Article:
10. An improved tow hitch assembly for use in connecting a trailer vehicle to a tractor vehicle wherein a first one of said vehicles has a receiving bracket mounted to its frame with the receiving bracket having a hollow tube member positioned longitudinally along the underside of the vehicle, the improvement comprising:
a mounting member including a shank portion adapted to be telescopically received by said hollow tube member for releasably retaining said shank in engagement with said tube member, said mounting member having a pair of spaced-apart, disc-shaped knuckles on an end thereof opposite said shank, said mounting member having a surface portion between said knuckles, each knuckle having a bore formed therethrough, said bores being oriented on a common axis, said knuckles each positioned in a generally vertical plane when said mounting member is secured to said receiving bracket;
a tow bar having a first end including attachment means for attaching said tow bar to a second one of the vehicles and a second end terminating in a nose portion, said nose portion having a pair of sidewalls spaced-apart a distance to allow close-fitting insertion of said nose portion between said knuckles, said nose portion having a rounded endwall with a radius of curvature equal to the radius of curvature of each said knuckle and a bore formed transversely therethrough, said bore in the nose portion alignable with the bores in said knuckles whereby said endwall is in closely spaced relation to the surface portion of said bracket and said sidewalls are in closely spaced relation to a flat surface of a respective one of said knuckles whereby the surface of said nose portion endwall may smoothly rotate along said surface portion of said bracket when said tow bar is pivoted in a plane perpendicular to said axis, said knuckles and said nose portion generally prohibiting said tow bar from pivoting in a direction out of said plane; and
releasable connecting pin means adapted for extension through said bores when they are aligned to releasably secure said tow bar to said knuckles.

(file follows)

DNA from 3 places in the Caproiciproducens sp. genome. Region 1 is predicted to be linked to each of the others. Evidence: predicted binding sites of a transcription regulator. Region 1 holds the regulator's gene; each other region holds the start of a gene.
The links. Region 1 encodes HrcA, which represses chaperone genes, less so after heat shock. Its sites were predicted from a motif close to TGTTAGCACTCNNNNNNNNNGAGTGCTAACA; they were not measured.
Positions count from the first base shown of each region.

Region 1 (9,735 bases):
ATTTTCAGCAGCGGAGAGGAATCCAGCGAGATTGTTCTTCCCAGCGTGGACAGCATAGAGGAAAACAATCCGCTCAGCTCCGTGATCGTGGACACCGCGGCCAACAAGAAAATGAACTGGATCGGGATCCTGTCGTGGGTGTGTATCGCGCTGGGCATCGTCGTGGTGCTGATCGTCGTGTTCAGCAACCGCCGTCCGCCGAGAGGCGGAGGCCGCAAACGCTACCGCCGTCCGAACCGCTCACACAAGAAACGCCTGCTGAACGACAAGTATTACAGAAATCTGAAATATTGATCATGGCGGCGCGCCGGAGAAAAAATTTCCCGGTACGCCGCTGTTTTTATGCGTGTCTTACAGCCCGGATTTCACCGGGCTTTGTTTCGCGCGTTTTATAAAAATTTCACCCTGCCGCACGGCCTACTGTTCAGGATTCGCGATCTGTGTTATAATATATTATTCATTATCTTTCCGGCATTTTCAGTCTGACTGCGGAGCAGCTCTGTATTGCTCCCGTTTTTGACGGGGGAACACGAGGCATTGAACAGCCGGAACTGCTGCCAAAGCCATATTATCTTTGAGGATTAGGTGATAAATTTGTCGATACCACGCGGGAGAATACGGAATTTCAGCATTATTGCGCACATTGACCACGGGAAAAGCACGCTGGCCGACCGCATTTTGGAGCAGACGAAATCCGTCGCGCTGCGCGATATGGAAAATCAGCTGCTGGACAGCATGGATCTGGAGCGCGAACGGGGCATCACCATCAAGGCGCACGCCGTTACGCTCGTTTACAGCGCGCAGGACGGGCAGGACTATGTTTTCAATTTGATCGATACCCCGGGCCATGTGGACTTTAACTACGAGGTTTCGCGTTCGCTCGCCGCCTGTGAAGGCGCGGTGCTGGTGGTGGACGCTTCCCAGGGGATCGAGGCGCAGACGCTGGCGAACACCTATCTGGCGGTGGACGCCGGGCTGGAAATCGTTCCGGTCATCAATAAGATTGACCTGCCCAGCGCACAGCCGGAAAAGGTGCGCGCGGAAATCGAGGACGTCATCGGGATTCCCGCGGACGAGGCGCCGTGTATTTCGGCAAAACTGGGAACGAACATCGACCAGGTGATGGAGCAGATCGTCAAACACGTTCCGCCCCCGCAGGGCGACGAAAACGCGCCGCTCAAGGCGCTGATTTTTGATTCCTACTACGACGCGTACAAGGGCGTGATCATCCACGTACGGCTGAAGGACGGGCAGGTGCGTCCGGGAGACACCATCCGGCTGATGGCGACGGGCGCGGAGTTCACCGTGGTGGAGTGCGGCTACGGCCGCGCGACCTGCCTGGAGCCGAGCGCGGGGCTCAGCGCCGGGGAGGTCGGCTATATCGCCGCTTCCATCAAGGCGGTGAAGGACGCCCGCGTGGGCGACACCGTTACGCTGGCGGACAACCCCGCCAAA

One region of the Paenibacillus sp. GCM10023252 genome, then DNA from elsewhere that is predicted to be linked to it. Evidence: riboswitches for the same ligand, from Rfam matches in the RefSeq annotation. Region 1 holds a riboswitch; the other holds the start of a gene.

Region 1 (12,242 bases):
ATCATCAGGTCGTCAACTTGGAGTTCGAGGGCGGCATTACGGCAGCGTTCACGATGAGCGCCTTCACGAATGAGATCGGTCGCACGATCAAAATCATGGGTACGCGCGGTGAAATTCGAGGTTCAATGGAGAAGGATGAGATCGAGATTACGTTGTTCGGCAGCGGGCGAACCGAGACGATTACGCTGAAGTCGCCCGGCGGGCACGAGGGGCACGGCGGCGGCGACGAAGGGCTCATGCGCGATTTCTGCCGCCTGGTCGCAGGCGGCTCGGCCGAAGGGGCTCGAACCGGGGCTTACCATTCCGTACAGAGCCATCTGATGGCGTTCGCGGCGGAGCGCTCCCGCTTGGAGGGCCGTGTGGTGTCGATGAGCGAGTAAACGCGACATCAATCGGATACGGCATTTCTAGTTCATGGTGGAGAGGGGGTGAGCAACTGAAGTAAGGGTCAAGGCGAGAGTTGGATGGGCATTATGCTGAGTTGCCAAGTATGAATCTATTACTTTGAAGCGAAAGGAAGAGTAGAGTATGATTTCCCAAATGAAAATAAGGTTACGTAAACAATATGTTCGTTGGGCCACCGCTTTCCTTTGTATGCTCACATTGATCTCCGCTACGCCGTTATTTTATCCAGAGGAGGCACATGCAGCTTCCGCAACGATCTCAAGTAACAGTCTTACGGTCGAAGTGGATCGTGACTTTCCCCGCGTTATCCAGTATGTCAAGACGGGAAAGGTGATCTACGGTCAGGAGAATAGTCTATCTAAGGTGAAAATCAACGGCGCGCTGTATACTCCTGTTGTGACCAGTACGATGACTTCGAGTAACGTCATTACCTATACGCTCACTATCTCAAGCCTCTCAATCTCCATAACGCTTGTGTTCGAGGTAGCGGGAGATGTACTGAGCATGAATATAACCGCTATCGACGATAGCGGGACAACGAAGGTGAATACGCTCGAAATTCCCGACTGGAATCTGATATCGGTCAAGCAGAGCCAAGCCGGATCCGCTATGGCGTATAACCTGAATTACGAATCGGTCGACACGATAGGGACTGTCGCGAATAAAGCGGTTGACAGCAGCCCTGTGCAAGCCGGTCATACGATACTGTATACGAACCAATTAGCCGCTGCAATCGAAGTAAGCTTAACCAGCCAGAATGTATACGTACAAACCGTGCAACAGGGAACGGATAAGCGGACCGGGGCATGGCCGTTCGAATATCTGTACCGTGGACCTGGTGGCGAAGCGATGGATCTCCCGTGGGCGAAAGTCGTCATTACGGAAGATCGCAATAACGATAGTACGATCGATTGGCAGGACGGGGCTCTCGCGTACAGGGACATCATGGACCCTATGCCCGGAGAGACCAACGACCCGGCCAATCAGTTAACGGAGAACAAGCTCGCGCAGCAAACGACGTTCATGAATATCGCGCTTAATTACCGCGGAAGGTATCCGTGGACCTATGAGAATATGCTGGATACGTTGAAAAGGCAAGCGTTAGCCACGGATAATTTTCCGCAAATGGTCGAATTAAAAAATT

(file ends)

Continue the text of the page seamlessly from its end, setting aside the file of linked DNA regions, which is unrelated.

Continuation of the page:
11. An improved tow hitch assembly according to claim 9 or 10 including an eye member mounted on a midportion of said tow bar.
12. An improved tow hitch assembly according to claim 9 or 10 wherein said mounting member includes a surface area between said knuckles, said surface area being substantially planar in a plane tangent to said knuckles.
Description
BACKGROUND OF THE INVENTION

The present invention relates to a tow bar assembly adapted to allow a tractor vehicle to tow a trailer vehicle and is particularly adapted for use in towing a four-wheel drive vehicle by another vehicle. The tow bar assembly includes a mounting member which is adapted to be attached either directly or indirectly to the frame of one of the vehicles and a tow bar member which is releasably securable to the mounting member at one end and which has a standard ball-type hitch at its opposite end. In the past, various towing structures have been provided between vehicles, and it is quite common for such structures to be attached to the frame of one of the vehicles with the vehicles being releasably connected by means of some sort of towing bar. Thus, this basic structure is fairly well understood and developed in the prior art, although the present invention embodies improvements over this basic structure.

An example of a known tow assembly structure is disclosed in U.S. Pat. No. 3,891,237, issued to Allen, wherein an elongated mounting member is provided with a bell-shaped socket which lockably receives the tongue of a trailer ball hitch member. The mounting member is adapted to be attached to the trailer vehicle with the trailer ball hitch member matably receiving a tow ball connected to the tractor vehicle. Similarly, U.S. Pat. No. 2,693,368 to Petron discloses a tow bar consisting of an elongated member which adjustably telescopes within a sleeve and is latched by a spring pall in a selected position. This tow bar interconnects coupling elements attached to the frame of the tractor and trailer vehicles. Another patent which discloses the general arrangement described above is U.S. Pat. No. 3,768,837 issued to Reese, wherein an enlarged frame member is attachable to the underside of the vehicle with this frame member supporting a square tube socket which releasably receives a shank member of a ball hitch.